“Our goal is to make emergency planning and service infrastructure in Europe as a whole more efficient”
PsyCris is an international multi-disciplinary project with the overall objective to improve psycho social support in crisis management.
The main goals were: a status quo analysis of psychological and medical support in crises in European Countries, as well as recommendations for improvement of support strategies for victims, enhancement of psycho-medical preparedness for major incidents and providing efficient self-help strategies to communities affected by crisis. PsyCris provided guidelines for preparedness, prevention and intervention for crisis. The results had a significant impact on public health, community resilience, international cooperation and cost containment.
About the project
Serious crises – precipitated by events such as airline crashes, school shootings or natural disasters place enormous demands on everyone involved, victims, emergency services and response coordinators. In addition to physical injury and loss of life, these events can inflict massive psychological stress and traumatise survivors and rescue teams alike. PsyCris attempted to define how to select and provide psychosocial support that is best suited to different types of situation, and investigated the impacts of stress and other constraints on crisis managers and their decision-making processes.
The project provided a set of tools enabling efficient handling of relevant data, transfer of knowledge and practical competences relevant for crisis management, stress control and social support and rapid decision making in concrete crisis. The tools were integrated within a computerised knowledge system combining e-learning and face-to-face teaching. The results of this project had a significant impact on public health, community resilience, international cooperation and cost containment.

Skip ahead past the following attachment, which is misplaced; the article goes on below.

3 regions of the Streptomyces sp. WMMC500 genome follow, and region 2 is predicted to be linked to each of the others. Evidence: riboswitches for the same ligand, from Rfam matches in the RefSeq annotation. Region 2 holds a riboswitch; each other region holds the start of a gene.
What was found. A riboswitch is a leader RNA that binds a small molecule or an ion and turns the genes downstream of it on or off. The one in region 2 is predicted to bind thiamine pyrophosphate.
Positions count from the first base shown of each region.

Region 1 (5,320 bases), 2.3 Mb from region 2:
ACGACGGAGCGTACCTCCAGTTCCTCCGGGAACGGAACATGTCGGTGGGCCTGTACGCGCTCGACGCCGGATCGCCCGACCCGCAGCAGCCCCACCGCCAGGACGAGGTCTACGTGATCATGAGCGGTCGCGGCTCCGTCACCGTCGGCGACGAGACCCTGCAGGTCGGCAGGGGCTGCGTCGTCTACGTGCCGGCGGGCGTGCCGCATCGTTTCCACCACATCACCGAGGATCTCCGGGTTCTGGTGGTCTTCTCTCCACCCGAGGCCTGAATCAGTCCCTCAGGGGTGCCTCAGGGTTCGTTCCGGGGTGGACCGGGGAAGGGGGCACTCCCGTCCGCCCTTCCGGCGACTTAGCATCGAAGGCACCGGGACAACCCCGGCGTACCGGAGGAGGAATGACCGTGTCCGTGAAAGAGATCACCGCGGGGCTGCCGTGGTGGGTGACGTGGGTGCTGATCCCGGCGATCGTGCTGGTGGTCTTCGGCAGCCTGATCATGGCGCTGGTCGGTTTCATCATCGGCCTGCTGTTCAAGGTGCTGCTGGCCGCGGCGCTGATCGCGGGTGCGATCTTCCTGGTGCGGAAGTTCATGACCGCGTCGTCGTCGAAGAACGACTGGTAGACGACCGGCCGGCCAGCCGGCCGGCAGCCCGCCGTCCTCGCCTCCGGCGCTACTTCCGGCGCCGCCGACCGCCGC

The project follows the tradition to present descriptive statistical data (e.g. morbidity, mortality etc.) for typical disasters to gain an overview about their aftermath. A strong focus however, is given to qualitative research because it provides thick and detailed descriptions of real-life action that represent the actual meanings of the actors. Existing reports and documents are analysed in order to provide insight into the disasters investigated. Additionally, expert interviews with stakeholders of civil protection and public bodies helped understand the processes of actors and to obtain information about emergency preparedness.
The results of this project had a significant impact of public health, community resilience, international cooperation and cost containment.
Visit the website for more information about the PsyCris project.